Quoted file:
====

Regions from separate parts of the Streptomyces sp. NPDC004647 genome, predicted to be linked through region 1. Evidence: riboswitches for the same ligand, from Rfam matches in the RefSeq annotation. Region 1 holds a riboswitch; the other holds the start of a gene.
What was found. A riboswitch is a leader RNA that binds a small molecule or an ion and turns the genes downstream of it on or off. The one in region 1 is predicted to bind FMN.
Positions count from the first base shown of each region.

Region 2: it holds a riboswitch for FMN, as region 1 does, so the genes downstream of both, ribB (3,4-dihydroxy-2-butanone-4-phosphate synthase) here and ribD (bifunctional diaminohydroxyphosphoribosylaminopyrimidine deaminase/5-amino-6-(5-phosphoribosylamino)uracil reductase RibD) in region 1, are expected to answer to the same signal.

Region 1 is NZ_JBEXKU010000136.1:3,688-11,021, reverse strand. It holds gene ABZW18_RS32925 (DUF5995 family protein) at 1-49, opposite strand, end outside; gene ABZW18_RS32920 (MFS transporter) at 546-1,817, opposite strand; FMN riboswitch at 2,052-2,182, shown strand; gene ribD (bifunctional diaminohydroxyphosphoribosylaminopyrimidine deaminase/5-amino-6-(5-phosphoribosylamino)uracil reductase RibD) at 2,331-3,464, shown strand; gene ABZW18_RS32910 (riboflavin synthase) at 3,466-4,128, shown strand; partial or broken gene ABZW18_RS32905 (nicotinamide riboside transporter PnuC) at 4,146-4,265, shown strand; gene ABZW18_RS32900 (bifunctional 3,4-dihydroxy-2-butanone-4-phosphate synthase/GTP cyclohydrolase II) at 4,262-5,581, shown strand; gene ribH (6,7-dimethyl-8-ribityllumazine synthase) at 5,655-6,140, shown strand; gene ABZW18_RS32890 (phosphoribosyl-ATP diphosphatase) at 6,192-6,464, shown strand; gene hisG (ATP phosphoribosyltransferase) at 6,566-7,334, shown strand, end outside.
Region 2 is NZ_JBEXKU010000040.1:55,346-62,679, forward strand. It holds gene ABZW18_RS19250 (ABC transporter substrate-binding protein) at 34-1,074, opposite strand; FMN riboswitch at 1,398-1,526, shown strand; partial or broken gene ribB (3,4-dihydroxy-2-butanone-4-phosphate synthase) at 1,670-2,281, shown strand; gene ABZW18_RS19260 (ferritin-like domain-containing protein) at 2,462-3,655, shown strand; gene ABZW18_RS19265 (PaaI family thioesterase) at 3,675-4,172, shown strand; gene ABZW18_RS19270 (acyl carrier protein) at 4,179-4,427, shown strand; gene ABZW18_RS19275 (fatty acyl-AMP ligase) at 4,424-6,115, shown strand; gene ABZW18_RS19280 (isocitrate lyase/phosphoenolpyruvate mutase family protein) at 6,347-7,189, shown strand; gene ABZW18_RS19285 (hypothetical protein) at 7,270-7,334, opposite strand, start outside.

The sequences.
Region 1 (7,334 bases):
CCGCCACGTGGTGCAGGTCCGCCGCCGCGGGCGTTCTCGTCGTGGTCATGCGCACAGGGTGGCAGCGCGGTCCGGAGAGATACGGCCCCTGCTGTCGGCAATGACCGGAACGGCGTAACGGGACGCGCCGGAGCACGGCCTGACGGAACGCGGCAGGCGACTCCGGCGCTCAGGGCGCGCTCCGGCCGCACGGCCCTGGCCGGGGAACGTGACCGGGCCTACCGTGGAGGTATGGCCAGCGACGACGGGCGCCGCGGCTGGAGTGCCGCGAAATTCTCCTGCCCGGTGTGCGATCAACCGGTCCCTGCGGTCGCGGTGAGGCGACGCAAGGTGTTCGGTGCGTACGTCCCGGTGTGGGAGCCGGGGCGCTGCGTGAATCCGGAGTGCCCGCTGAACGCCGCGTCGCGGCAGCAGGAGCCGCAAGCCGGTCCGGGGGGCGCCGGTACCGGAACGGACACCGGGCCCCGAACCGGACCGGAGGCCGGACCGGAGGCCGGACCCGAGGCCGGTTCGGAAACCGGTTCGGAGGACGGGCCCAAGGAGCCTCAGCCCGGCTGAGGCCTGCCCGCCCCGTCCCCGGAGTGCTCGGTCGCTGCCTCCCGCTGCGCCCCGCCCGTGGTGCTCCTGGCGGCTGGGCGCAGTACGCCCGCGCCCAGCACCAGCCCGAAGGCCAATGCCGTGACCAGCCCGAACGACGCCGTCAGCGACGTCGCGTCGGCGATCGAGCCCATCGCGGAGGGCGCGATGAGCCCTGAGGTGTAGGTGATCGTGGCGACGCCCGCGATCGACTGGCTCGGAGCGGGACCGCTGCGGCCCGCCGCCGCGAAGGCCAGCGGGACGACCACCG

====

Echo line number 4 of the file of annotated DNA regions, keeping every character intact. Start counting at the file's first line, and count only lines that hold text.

Region 2: it holds a riboswitch for FMN, as region 1 does, so the genes downstream of both, ribB (3,4-dihydroxy-2-butanone-4-phosphate synthase) here and ribD (bifunctional diaminohydroxyphosphoribosylaminopyrimidine deaminase/5-amino-6-(5-phosphoribosylamino)uracil reductase RibD) in region 1, are expected to answer to the same signal.